What a wonderful thing to come home (after Thanksgiving) to such a great
exchange of ideas !
In a message dated 96-11-30 14:28:08 EST, Dale writes:
<< I have spent hours writing a defense of TEACHING and hours more on
defending RESPONSIBILTY but everytime I get way out on a limb and think
Marge would not be interested in my answer to her question. >>
I have no problem with teachers, nor with teaching, per se. I don't think
teaching requires a defense, just a limitation on its venue. Some of the
most radically influential people in my life have been in the role of
traditionally defined "teachers," in traditionally defined schools. And some
of the most valuable learnings I accumulated were never "taught" at all,
certainly not in an educational institution.
To me, in the sense in which we are speaking here, being responsible and
acting responsibly means accepting that there are sequelae to our actions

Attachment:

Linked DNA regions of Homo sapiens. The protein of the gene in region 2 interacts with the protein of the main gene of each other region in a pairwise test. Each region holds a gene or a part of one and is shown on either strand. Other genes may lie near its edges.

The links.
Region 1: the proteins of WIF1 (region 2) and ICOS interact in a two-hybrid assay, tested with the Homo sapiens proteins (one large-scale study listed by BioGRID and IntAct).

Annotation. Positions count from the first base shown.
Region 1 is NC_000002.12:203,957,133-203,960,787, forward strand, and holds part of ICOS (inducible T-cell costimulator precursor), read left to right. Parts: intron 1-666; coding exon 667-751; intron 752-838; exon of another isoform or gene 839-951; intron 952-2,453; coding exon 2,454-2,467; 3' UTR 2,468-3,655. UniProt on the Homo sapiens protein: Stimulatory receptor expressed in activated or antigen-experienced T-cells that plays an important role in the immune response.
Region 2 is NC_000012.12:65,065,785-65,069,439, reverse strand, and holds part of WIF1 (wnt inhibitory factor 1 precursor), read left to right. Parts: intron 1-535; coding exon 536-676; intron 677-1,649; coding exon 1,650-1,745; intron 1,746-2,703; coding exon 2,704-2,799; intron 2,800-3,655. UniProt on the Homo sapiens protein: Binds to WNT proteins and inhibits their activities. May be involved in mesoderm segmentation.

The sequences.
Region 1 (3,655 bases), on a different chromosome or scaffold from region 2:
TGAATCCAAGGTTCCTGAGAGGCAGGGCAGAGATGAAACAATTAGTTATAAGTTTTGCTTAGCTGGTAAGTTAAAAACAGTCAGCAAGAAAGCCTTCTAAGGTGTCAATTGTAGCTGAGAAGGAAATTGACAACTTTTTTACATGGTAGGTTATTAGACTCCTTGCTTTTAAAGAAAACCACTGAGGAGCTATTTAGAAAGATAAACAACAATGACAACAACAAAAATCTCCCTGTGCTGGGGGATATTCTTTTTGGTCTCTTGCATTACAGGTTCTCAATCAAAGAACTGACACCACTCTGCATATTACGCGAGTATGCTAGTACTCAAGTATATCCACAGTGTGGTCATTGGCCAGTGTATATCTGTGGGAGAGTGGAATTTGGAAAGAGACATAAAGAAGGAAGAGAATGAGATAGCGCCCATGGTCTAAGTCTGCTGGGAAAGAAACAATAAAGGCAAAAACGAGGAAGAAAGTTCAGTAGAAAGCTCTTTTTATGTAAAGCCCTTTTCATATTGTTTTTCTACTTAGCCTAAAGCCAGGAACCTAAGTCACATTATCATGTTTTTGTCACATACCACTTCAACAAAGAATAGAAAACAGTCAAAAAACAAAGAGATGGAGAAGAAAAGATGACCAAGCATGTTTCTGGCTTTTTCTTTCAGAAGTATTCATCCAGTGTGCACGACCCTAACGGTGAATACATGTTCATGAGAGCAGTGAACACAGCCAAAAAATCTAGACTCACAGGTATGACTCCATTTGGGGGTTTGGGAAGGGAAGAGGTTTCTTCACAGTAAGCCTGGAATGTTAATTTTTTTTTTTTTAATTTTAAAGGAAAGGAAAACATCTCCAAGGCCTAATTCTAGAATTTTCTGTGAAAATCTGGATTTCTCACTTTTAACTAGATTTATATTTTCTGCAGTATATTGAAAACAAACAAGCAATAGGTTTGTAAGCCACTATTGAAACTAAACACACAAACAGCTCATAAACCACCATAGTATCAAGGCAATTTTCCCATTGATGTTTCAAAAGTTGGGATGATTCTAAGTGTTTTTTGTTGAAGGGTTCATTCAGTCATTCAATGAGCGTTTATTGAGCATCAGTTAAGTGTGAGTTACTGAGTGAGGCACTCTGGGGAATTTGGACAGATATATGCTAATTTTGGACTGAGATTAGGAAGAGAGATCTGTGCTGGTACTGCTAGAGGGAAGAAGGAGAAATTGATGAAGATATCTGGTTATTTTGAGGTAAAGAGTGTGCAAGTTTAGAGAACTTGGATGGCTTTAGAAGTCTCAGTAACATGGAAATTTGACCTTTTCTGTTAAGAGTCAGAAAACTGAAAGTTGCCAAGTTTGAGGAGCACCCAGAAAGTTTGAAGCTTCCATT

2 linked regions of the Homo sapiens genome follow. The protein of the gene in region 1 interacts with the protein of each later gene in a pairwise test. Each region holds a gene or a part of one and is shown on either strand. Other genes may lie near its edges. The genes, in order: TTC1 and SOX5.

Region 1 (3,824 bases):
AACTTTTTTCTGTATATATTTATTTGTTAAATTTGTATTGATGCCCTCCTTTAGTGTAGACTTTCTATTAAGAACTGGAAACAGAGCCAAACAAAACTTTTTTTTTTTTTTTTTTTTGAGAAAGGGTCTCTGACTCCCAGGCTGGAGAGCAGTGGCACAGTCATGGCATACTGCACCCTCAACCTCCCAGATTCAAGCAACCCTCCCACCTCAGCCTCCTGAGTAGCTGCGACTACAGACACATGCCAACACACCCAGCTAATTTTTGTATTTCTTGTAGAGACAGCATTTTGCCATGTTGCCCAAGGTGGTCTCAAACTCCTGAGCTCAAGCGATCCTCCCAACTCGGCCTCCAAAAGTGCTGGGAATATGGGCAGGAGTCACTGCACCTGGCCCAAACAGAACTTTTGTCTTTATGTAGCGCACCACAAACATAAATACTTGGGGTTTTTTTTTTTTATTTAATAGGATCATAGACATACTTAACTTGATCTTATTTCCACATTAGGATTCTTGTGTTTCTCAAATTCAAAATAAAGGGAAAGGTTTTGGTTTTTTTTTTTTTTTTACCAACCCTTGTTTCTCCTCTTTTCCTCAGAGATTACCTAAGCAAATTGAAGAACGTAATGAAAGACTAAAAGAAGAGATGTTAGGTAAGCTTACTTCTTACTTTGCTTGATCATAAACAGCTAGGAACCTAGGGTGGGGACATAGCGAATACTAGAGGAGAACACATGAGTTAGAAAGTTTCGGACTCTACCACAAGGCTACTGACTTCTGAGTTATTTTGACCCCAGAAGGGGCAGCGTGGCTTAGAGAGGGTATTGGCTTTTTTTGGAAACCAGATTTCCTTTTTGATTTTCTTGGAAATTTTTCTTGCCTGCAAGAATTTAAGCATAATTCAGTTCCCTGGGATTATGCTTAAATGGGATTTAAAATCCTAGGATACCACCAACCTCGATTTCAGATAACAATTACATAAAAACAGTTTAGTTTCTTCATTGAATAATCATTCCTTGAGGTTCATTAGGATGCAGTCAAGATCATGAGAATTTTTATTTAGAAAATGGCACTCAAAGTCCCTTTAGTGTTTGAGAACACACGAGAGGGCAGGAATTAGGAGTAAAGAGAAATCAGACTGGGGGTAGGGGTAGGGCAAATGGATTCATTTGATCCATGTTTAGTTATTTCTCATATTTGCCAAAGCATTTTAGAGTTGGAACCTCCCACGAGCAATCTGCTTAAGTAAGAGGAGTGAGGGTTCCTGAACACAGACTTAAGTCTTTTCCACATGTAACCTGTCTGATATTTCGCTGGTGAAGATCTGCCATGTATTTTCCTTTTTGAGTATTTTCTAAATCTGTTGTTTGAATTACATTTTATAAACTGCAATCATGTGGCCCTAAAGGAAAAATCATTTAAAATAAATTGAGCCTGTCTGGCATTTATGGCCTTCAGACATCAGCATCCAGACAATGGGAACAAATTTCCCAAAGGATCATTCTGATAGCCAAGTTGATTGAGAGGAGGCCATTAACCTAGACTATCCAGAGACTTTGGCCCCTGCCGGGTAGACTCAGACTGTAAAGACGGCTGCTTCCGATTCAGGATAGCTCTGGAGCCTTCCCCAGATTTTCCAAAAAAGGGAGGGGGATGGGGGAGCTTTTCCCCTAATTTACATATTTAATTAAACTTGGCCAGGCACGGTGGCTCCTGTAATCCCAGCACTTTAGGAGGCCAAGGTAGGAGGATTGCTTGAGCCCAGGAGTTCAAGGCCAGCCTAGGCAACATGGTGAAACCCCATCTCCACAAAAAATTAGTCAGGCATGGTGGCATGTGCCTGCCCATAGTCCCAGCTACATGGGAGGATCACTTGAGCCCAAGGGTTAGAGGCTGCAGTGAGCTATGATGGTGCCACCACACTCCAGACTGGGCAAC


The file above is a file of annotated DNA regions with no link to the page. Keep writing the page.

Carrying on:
(and non-actions), and behaving in ways that acknowledge those sequelae.
"Accountability" is a good word for it but seems to imply a judgement day of
some sort. "Consequences" is a good word but as used in parenting lingo
lately is taken as negative.
If allowing those sequelae to occur, and being there for the person who has
just gotten "sequelled" (both happliy and unhappily), equals teaching
responsibility, then Dale and I are talking apples to apples. As a parent or
other caregiver, particularly of young children, intervention is often
necessary to avoid physical harm, for example, as a sequela. But as we grow
in reason and understanding, intervention (suggestion, coercion, having
things "pointed out" to us) is often not only unnecessary to development but
limiting to our sense of capability. (And as my son might add, a pain in the
[supply your own piece of anatomy].)
If setting up or arranging certain situations to occur in the life of another
person for the purpose "teaching a lesson" in responsible behavior equals
teaching responsibility, then Dale and I are not on the same wavelength. To
me, allowing a person be responsible is empowering, whereas "teaching a
person to be responsible" is not so.